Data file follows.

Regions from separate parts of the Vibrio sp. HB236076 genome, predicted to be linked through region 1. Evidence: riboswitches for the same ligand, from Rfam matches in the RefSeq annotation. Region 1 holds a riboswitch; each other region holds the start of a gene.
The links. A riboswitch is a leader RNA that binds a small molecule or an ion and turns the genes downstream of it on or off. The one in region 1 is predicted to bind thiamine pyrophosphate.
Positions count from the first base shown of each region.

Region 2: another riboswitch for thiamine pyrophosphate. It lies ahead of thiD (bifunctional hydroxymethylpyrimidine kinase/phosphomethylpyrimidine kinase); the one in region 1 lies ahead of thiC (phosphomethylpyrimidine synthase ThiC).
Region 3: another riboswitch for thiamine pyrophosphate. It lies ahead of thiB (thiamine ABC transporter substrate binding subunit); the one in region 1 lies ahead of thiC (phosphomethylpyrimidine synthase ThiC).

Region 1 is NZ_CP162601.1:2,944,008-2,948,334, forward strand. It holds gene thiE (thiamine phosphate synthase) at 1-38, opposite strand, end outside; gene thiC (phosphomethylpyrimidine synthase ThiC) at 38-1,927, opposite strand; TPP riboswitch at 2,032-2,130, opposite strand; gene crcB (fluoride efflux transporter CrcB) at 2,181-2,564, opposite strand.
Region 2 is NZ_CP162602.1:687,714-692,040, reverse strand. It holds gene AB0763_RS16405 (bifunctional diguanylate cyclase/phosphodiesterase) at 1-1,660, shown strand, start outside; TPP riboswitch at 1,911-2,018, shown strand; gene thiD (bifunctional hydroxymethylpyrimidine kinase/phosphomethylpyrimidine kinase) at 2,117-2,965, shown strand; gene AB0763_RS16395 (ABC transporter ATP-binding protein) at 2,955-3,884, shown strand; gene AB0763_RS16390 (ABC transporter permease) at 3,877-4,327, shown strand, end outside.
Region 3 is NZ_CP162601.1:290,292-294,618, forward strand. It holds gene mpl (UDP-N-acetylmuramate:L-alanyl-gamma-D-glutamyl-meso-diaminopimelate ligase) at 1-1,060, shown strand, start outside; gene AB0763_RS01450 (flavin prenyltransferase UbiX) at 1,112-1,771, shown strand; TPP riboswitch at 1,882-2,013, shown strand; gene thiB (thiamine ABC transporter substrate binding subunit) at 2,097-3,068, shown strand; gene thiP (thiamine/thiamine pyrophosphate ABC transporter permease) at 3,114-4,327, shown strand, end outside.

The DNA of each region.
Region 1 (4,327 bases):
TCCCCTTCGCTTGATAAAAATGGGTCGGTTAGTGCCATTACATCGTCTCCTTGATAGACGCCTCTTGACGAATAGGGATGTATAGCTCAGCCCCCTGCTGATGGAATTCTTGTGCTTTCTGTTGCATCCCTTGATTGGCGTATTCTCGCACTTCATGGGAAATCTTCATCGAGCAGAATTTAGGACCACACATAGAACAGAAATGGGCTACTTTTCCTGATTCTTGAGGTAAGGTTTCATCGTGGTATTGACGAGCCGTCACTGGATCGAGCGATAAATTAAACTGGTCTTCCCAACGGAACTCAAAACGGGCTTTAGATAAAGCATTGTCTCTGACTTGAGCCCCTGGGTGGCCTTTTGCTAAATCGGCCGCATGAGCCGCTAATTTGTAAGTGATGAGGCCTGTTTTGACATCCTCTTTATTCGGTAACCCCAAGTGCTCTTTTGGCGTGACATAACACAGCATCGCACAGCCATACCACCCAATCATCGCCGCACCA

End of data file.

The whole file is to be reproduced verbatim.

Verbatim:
Regions from separate parts of the Vibrio sp. HB236076 genome, predicted to be linked through region 1. Evidence: riboswitches for the same ligand, from Rfam matches in the RefSeq annotation. Region 1 holds a riboswitch; each other region holds the start of a gene.
The links. A riboswitch is a leader RNA that binds a small molecule or an ion and turns the genes downstream of it on or off. The one in region 1 is predicted to bind thiamine pyrophosphate.
Positions count from the first base shown of each region.

Region 2: another riboswitch for thiamine pyrophosphate. It lies ahead of thiD (bifunctional hydroxymethylpyrimidine kinase/phosphomethylpyrimidine kinase); the one in region 1 lies ahead of thiC (phosphomethylpyrimidine synthase ThiC).
Region 3: another riboswitch for thiamine pyrophosphate. It lies ahead of thiB (thiamine ABC transporter substrate binding subunit); the one in region 1 lies ahead of thiC (phosphomethylpyrimidine synthase ThiC).

Region 1 is NZ_CP162601.1:2,944,008-2,948,334, forward strand. It holds gene thiE (thiamine phosphate synthase) at 1-38, opposite strand, end outside; gene thiC (phosphomethylpyrimidine synthase ThiC) at 38-1,927, opposite strand; TPP riboswitch at 2,032-2,130, opposite strand; gene crcB (fluoride efflux transporter CrcB) at 2,181-2,564, opposite strand.
Region 2 is NZ_CP162602.1:687,714-692,040, reverse strand. It holds gene AB0763_RS16405 (bifunctional diguanylate cyclase/phosphodiesterase) at 1-1,660, shown strand, start outside; TPP riboswitch at 1,911-2,018, shown strand; gene thiD (bifunctional hydroxymethylpyrimidine kinase/phosphomethylpyrimidine kinase) at 2,117-2,965, shown strand; gene AB0763_RS16395 (ABC transporter ATP-binding protein) at 2,955-3,884, shown strand; gene AB0763_RS16390 (ABC transporter permease) at 3,877-4,327, shown strand, end outside.
Region 3 is NZ_CP162601.1:290,292-294,618, forward strand. It holds gene mpl (UDP-N-acetylmuramate:L-alanyl-gamma-D-glutamyl-meso-diaminopimelate ligase) at 1-1,060, shown strand, start outside; gene AB0763_RS01450 (flavin prenyltransferase UbiX) at 1,112-1,771, shown strand; TPP riboswitch at 1,882-2,013, shown strand; gene thiB (thiamine ABC transporter substrate binding subunit) at 2,097-3,068, shown strand; gene thiP (thiamine/thiamine pyrophosphate ABC transporter permease) at 3,114-4,327, shown strand, end outside.

The DNA of each region.
Region 1 (4,327 bases):
TCCCCTTCGCTTGATAAAAATGGGTCGGTTAGTGCCATTACATCGTCTCCTTGATAGACGCCTCTTGACGAATAGGGATGTATAGCTCAGCCCCCTGCTGATGGAATTCTTGTGCTTTCTGTTGCATCCCTTGATTGGCGTATTCTCGCACTTCATGGGAAATCTTCATCGAGCAGAATTTAGGACCACACATAGAACAGAAATGGGCTACTTTTCCTGATTCTTGAGGTAAGGTTTCATCGTGGTATTGACGAGCCGTCACTGGATCGAGCGATAAATTAAACTGGTCTTCCCAACGGAACTCAAAACGGGCTTTAGATAAAGCATTGTCTCTGACTTGAGCCCCTGGGTGGCCTTTTGCTAAATCGGCCGCATGAGCCGCTAATTTGTAAGTGATGAGGCCTGTTTTGACATCCTCTTTATTCGGTAACCCCAAGTGCTCTTTTGGCGTGACATAACACAGCATCGCACAGCCATACCACCCAATCATCGCCGCACCA